The German Chess Federation named Blübaum the U14 Player of the Year of 2011.[10] Notable achievements in the year were his attainment of the FIDE master title and his third-place finish at the German U18 Chess Championship.[11] Also in 2011, he placed sixth at the World U14 Chess Championship, scoring 6½/9 (+5–1=3).[12]

Blübaum competing for Werder Bremen in the Chess Bundesliga, October 2013

Blübaum earned his first international master (IM) norm at the Neckar-Open [de] in April 2011, scoring 6½/9, and his second at the Helmut Kohls Tournament in July 2011, scoring 6/9. He achieved his final IM norm at the German Chess Championship in March 2012, scoring 5½/9. He was awarded the title by FIDE in April 2012, at the age of 14.[13] He participated in the World Junior Chess Championship in August, placing twenty-fifth with a score of 8/13 (+6–3=4),[14] and in the World U18 Chess Championship in November, scoring 7/11 (+5–2=4) for a fourteenth-place finish.[15] He placed twelfth in the 2013 German Chess Championship, scoring 5½/9 (+3–1=5).[16]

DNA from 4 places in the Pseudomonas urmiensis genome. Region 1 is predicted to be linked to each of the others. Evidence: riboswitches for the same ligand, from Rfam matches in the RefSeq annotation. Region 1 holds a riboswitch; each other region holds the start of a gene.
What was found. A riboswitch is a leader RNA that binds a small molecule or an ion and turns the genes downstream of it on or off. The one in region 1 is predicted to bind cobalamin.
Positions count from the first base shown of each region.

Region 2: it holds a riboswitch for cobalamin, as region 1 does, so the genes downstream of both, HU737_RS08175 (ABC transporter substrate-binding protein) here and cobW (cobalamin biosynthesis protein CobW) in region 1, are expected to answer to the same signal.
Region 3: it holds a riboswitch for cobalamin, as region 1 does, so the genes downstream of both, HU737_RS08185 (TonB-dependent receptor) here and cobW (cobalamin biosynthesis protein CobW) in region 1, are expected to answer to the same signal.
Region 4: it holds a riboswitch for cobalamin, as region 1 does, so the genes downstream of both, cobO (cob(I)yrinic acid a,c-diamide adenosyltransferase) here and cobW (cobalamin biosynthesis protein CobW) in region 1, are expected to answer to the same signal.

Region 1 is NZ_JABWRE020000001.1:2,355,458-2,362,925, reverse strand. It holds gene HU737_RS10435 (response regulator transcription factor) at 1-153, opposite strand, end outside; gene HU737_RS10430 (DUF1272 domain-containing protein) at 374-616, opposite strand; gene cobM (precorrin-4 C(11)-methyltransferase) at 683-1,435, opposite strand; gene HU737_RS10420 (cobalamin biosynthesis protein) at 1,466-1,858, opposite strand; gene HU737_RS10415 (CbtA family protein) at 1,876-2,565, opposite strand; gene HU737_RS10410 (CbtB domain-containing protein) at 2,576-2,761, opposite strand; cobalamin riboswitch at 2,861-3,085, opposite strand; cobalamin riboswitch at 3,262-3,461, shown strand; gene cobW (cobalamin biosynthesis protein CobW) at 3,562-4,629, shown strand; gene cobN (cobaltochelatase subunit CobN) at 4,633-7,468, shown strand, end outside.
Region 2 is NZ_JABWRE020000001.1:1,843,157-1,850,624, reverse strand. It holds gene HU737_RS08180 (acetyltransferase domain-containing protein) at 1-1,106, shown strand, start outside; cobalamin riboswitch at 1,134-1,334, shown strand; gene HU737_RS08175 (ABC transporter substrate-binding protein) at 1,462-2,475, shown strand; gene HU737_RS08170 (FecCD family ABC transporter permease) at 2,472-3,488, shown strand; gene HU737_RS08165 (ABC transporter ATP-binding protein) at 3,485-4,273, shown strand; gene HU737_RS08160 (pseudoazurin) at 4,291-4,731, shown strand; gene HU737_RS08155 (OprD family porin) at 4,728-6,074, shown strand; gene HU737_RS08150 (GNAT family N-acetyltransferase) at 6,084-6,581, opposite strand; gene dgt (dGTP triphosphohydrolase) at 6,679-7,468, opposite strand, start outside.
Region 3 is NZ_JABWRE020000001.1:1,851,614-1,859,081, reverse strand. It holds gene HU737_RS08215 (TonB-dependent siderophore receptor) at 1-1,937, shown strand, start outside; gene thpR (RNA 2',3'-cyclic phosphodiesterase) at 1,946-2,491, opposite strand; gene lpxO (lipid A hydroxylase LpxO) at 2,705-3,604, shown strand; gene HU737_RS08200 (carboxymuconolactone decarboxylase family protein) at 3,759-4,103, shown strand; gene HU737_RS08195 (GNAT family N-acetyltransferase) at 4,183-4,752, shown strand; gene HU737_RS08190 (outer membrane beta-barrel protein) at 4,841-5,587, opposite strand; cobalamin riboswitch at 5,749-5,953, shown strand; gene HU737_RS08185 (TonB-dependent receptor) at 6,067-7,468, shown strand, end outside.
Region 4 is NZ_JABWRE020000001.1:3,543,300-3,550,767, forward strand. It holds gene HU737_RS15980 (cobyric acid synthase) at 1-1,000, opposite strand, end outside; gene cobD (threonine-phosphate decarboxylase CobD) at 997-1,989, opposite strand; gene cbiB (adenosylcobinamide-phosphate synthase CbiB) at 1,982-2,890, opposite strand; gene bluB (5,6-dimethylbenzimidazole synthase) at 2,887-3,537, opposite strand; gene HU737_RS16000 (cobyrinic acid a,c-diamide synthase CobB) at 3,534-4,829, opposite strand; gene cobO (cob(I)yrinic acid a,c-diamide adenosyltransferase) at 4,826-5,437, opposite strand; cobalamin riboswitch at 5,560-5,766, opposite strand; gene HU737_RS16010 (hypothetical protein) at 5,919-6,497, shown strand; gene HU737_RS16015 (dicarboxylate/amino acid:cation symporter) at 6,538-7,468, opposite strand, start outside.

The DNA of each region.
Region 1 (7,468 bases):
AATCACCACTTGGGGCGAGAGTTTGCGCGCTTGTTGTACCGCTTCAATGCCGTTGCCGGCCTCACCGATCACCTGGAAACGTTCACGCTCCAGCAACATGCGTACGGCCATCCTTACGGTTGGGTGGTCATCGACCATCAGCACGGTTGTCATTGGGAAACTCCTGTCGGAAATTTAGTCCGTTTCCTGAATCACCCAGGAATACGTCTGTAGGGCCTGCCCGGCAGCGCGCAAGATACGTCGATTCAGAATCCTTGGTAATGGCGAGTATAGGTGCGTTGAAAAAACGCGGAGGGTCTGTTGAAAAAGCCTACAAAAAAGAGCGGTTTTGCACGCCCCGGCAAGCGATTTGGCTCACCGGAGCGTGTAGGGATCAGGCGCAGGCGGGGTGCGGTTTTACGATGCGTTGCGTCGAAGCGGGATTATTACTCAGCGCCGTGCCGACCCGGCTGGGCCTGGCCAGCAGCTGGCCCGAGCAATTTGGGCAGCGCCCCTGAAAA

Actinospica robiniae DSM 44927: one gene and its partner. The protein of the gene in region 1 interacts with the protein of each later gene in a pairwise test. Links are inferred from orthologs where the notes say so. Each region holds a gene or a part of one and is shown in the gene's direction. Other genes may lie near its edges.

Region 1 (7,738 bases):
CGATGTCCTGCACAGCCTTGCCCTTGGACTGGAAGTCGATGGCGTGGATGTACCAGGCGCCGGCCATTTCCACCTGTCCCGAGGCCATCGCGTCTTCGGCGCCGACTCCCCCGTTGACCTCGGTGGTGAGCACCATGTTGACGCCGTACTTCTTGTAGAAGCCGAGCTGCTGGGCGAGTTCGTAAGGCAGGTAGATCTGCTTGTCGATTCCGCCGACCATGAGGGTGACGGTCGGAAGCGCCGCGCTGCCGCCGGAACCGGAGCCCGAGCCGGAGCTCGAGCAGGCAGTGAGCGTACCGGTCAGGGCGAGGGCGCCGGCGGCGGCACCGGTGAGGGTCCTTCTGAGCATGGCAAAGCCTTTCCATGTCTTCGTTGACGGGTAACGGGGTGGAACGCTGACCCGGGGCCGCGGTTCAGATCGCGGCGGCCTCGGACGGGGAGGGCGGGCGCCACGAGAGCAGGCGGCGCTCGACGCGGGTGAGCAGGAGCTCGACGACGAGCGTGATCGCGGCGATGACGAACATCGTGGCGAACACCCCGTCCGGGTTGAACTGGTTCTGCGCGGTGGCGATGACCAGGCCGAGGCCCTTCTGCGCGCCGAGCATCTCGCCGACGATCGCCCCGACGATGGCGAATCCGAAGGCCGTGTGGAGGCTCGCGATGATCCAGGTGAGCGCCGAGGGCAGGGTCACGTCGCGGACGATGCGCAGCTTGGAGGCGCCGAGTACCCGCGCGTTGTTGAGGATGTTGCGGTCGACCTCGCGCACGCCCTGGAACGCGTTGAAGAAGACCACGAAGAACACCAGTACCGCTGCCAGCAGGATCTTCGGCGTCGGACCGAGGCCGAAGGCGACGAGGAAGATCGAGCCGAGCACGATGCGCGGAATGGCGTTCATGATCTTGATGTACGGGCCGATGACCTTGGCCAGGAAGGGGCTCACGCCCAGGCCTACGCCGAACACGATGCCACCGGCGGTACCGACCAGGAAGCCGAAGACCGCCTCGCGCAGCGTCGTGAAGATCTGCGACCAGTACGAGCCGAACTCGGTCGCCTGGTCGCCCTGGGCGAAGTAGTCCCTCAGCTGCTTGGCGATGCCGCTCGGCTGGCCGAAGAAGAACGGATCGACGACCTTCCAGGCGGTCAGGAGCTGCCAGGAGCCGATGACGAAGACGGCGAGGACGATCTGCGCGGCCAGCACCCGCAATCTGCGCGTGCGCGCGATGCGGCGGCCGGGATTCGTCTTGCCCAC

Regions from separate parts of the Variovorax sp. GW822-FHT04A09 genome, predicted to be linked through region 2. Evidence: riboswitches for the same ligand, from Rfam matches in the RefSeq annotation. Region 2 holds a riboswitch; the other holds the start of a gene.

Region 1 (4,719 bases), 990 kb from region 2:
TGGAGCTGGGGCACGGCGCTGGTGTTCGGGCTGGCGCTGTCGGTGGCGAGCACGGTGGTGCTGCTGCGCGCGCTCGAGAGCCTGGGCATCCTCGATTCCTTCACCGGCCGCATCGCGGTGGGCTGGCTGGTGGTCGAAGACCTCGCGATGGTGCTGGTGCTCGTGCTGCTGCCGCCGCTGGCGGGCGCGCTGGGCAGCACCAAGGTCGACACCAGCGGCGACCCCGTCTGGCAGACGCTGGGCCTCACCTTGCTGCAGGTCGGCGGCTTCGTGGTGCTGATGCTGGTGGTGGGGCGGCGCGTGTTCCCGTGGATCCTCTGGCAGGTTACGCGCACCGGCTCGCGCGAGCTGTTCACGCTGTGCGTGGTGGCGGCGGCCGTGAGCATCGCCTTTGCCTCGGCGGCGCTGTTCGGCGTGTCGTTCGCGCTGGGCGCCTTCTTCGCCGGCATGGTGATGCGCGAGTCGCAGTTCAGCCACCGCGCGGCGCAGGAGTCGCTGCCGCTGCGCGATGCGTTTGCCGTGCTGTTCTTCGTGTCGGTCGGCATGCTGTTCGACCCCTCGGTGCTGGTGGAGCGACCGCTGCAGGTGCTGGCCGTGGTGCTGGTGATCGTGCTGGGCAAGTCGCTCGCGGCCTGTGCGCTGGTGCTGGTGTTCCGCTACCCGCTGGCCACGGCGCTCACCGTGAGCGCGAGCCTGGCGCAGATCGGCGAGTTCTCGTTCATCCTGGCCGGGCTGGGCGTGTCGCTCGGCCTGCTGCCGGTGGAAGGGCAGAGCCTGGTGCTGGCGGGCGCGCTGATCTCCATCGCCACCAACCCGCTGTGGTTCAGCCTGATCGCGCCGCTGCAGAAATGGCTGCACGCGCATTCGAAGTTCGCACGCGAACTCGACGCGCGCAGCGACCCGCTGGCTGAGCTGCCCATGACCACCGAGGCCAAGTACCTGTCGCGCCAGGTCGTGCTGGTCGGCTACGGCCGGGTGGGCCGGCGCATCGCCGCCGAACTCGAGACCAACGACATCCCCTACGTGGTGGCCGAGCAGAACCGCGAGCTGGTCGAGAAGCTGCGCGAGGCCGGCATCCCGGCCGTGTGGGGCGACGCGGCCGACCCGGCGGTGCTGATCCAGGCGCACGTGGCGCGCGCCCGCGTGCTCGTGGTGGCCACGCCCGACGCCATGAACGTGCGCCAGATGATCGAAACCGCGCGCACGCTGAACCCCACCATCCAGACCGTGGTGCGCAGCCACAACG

Blübaum earned his first two GM norms in the 2012/2013 and 2013/2014 Chess Bundesliga seasons, with scores of 6½/9 and 8/12, respectively.[17] In September 2014, he competed in the 2nd Grenke Chess Classic, scoring 3½/7 (+2–2=3) for a fifth-place finish. He scored his first victory over a 2700+ opponent in this event, defeating the German No. 1 Arkadij Naiditsch in the second round.[18][19] Later in September, Blübaum competed again in the World U18 Chess Championship, placing fourth with a score of 7½/11 (+5–1=5).[20] At the 2014 Bavarian Chess Championship, held from 25 October to 2 November, he achieved his third GM norm, scoring 7/9. He earned an additional GM norm at the German Chess Championship in November 2014, scoring 6/9. He was officially awarded the GM title by FIDE in April 2015, at the age of 18.[17]

In July 2015, he competed for Germany on board 1 at the European Youth Team Chess Championship. He scored 5½/7 (+4–0=3), helping Germany win the tournament.[21] In September, he placed third at the World Junior Chess Championship with 9/13 (+6–1=6), one point behind Jan-Krzysztof Duda and Mikhail Antipov. Antipov won the tournament due to a better tiebreak score than Duda.[22]